The Chargé in Mexico ( Boal ) to the Secretary of State

No. 3690

Sir: I have the honor to refer to the Department’s telegram number 97 of June 12, 5 p.m., 1936, and to my telegram number 93 of June 16, 4 p.m., and to enclose a strictly confidential memorandum of conversations I had yesterday at the Foreign Office with Ambassador Castillo Nájera, who is here for consultation with his Government; General Hay, Minister for Foreign Affairs; and Licenciado Beteta, Undersecretary for Foreign Affairs.

Respectfully yours,

Pierre de L. Boal

Memorandum by the Chargé in Mexico (Boal)

At the Foreign Office this morning I mentioned to the Ambassador to Washington, Mr. Castillo Nájera, the subject of our note 1634 [Page 736] of June 2, 1936,44 regarding General Claims arbitration. I told him that I understood that a note was in preparation which might possibly make some difficulty, although of course I did not know what was going to be said. I hoped it would be possible to reach a forthright agreement on the method to be followed, along the lines of the note which we had presented, so as to get this complicated matter proceeded with as soon as possible. I feared that counter-proposals, etc., would merely result in further complication instead of simplifying the problem.

The Ambassador suggested that I should take it up with Beteta and said he himself would take it up with the President when he saw him, to urge expeditious and favorable action; he said he would put it on the grounds that Mr. Welles45 had mentioned it to him.

After seeing Ambassador Castillo Nájera, I saw General Hay, and, having given him Ambassador Daniels’ acceptance for the Laredo Highway ceremonies, I also reminded him of the General Claims note.

The General said that a note was being prepared; that they had hoped to have it yesterday, but it had been delayed. He said he thought it would meet our views excepting one or two things not clear to them, on which they would desire to have clarification.

After leaving General Hay, I stopped in to see Mr. Beteta and we had a long talk of a general character, after which I brought up this matter of General Claims and told him that I had just spoken to General Hay about it.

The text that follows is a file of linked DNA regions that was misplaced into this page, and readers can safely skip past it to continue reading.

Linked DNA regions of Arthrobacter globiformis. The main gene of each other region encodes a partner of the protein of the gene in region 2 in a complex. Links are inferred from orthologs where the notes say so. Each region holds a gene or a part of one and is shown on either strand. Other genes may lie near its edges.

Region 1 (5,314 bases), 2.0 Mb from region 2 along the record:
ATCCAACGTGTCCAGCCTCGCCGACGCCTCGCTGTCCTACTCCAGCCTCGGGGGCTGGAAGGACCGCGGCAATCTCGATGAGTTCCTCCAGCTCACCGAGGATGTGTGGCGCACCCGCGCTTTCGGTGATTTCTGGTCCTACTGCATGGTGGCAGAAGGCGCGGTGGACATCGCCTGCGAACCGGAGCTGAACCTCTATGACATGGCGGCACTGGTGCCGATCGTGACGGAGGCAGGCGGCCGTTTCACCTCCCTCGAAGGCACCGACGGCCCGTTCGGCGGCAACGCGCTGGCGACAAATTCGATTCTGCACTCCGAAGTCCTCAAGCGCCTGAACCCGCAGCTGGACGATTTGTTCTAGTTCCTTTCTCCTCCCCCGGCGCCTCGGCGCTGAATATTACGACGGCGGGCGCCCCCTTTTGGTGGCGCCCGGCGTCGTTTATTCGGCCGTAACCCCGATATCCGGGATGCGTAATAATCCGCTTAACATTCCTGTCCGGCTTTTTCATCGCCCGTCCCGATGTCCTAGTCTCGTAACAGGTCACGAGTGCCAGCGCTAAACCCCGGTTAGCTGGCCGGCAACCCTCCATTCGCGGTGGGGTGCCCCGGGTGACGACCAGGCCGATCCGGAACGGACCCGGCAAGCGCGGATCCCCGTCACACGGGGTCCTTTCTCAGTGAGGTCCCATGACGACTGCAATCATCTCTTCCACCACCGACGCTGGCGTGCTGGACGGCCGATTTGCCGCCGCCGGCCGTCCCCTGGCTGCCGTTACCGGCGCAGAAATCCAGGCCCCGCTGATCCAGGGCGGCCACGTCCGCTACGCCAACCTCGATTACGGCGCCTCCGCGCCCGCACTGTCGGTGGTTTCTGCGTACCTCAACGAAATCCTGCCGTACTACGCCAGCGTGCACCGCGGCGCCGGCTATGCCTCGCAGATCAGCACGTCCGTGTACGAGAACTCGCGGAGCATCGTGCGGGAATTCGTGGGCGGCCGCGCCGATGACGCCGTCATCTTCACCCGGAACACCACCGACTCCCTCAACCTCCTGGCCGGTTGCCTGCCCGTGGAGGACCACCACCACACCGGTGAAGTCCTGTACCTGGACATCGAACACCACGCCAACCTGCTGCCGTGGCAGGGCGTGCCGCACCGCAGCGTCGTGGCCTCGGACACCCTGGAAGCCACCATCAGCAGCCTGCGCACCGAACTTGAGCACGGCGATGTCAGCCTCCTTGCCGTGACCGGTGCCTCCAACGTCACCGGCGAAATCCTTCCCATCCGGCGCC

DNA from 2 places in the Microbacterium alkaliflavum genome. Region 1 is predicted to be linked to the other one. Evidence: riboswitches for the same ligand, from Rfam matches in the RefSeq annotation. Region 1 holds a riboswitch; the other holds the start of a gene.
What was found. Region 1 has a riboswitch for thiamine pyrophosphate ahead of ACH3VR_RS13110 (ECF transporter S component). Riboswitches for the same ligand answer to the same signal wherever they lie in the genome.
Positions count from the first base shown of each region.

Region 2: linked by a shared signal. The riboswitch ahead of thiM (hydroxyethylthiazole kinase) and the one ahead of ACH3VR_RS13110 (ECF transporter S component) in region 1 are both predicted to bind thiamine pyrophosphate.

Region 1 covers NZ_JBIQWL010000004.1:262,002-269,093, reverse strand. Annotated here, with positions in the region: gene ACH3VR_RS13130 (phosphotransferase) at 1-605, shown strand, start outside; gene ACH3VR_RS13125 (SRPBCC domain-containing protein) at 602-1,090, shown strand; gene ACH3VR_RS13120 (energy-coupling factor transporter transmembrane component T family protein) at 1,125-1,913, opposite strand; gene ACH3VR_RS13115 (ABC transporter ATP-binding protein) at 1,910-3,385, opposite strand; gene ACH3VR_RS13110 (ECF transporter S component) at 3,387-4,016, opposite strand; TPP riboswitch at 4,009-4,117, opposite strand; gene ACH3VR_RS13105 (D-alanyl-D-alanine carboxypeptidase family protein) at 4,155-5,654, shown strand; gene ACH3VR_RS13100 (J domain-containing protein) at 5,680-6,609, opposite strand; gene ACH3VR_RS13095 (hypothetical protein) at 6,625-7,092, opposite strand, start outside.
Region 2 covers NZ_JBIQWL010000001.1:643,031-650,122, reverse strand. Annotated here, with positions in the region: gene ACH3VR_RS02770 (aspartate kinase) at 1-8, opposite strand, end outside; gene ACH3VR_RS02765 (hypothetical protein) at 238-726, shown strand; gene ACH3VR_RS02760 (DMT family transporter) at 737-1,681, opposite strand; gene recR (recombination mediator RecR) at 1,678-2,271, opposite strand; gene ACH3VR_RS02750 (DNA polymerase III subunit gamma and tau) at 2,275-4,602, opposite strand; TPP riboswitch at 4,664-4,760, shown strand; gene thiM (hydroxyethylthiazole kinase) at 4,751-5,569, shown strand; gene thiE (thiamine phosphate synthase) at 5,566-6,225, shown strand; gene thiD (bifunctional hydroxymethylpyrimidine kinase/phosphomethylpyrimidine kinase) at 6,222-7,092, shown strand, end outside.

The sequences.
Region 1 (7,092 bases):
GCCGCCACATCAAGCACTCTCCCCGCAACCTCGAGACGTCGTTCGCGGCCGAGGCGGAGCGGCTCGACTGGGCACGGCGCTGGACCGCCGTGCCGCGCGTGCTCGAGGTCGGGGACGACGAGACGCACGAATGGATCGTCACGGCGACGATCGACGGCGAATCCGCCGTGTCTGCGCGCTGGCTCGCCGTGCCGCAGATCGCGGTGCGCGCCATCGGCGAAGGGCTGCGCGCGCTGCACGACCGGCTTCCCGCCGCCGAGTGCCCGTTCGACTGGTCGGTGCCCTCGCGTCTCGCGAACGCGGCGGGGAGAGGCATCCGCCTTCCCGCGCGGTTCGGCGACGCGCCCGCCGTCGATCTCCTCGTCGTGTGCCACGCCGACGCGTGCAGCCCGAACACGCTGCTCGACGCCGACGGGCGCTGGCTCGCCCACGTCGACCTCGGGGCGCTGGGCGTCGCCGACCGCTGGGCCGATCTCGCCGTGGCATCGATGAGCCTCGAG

Mr. Beteta said he was the one working on the case in his quality as a lawyer. He said that along most lines our note seemed to be quite acceptable in its proposals for procedure. One point, however, was not clear to them from the note, and that was in regard to the unmemorialized claims. He understood from the note that the proposal was merely to bring up these unmemorialized claims in order that in accordance with the Convention they might receive examination, but that it was not intended to do more than proceed with the formalities in this respect, which would really be just the legalization of their rejection. He understood that all these claims were based on insufficient evidence and if decisions were rendered on them they would have to be adverse ones. Accordingly he felt that while it was a very good idea to bring them before the Commission with a view to disposing of them finally through this procedure, the Mexican Government would not be favorable to any action which would result in opening these claims for extensive study on the basis of their being sufficiently valid and proved to warrant awards to the claims. He [Page 737] said that if his understanding of the note was correct, he felt that his Government and ours would probably be in agreement regarding the procedure and deposit of an omnibus memorial by June 30 by each Agent. He also remarked that his Department had not yet finally approved the reply to our note and therefore he was speaking merely to express his own personal views on the matter.

I am under the impression, however, that he and the Minister are already quite agreed on the reply in the sense of the foregoing.

P[ierre] de L. B[oal]
  1. For text, see draft printed on p. 731.
  2. Sumner Welles, Assistant Secretary of State.